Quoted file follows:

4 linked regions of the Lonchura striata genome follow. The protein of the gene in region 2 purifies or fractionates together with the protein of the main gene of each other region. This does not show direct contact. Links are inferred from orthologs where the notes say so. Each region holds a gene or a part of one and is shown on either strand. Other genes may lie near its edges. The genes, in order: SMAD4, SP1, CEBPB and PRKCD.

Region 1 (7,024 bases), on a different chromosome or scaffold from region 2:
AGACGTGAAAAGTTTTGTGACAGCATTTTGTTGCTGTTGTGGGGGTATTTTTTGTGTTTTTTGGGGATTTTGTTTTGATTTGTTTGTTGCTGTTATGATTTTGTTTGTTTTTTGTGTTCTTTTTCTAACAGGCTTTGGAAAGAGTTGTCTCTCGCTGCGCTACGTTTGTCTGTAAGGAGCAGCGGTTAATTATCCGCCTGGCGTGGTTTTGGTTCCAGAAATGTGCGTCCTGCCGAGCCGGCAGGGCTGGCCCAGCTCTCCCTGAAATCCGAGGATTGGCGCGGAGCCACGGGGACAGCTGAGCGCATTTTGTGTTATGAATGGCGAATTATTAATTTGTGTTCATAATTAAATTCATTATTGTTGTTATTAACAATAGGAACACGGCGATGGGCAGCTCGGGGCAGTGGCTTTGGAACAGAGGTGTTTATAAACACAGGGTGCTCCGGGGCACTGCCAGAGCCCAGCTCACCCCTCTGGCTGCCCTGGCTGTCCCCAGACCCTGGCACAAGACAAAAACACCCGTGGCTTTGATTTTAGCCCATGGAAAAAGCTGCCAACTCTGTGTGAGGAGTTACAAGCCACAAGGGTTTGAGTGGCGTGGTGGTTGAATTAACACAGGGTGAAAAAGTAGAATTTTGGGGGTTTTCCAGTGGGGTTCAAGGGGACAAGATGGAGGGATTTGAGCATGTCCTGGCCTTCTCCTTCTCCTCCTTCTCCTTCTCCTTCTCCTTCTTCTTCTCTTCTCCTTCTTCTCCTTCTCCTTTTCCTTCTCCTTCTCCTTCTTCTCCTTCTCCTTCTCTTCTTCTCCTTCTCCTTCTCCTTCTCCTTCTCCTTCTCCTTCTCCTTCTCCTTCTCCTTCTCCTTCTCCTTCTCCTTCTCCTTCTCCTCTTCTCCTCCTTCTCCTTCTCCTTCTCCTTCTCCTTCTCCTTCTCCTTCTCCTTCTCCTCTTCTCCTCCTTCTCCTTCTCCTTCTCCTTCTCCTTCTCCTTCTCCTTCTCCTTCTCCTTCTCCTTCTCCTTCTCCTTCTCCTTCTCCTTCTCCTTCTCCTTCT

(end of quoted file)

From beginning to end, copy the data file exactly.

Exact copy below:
4 linked regions of the Lonchura striata genome follow. The protein of the gene in region 2 purifies or fractionates together with the protein of the main gene of each other region. This does not show direct contact. Links are inferred from orthologs where the notes say so. Each region holds a gene or a part of one and is shown on either strand. Other genes may lie near its edges. The genes, in order: SMAD4, SP1, CEBPB and PRKCD.

Region 1 (7,024 bases), on a different chromosome or scaffold from region 2:
AGACGTGAAAAGTTTTGTGACAGCATTTTGTTGCTGTTGTGGGGGTATTTTTTGTGTTTTTTGGGGATTTTGTTTTGATTTGTTTGTTGCTGTTATGATTTTGTTTGTTTTTTGTGTTCTTTTTCTAACAGGCTTTGGAAAGAGTTGTCTCTCGCTGCGCTACGTTTGTCTGTAAGGAGCAGCGGTTAATTATCCGCCTGGCGTGGTTTTGGTTCCAGAAATGTGCGTCCTGCCGAGCCGGCAGGGCTGGCCCAGCTCTCCCTGAAATCCGAGGATTGGCGCGGAGCCACGGGGACAGCTGAGCGCATTTTGTGTTATGAATGGCGAATTATTAATTTGTGTTCATAATTAAATTCATTATTGTTGTTATTAACAATAGGAACACGGCGATGGGCAGCTCGGGGCAGTGGCTTTGGAACAGAGGTGTTTATAAACACAGGGTGCTCCGGGGCACTGCCAGAGCCCAGCTCACCCCTCTGGCTGCCCTGGCTGTCCCCAGACCCTGGCACAAGACAAAAACACCCGTGGCTTTGATTTTAGCCCATGGAAAAAGCTGCCAACTCTGTGTGAGGAGTTACAAGCCACAAGGGTTTGAGTGGCGTGGTGGTTGAATTAACACAGGGTGAAAAAGTAGAATTTTGGGGGTTTTCCAGTGGGGTTCAAGGGGACAAGATGGAGGGATTTGAGCATGTCCTGGCCTTCTCCTTCTCCTCCTTCTCCTTCTCCTTCTCCTTCTTCTTCTCTTCTCCTTCTTCTCCTTCTCCTTTTCCTTCTCCTTCTCCTTCTTCTCCTTCTCCTTCTCTTCTTCTCCTTCTCCTTCTCCTTCTCCTTCTCCTTCTCCTTCTCCTTCTCCTTCTCCTTCTCCTTCTCCTTCTCCTTCTCCTTCTCCTCTTCTCCTCCTTCTCCTTCTCCTTCTCCTTCTCCTTCTCCTTCTCCTTCTCCTTCTCCTCTTCTCCTCCTTCTCCTTCTCCTTCTCCTTCTCCTTCTCCTTCTCCTTCTCCTTCTCCTTCTCCTTCTCCTTCTCCTTCTCCTTCTCCTTCTCCTTCTCCTTCT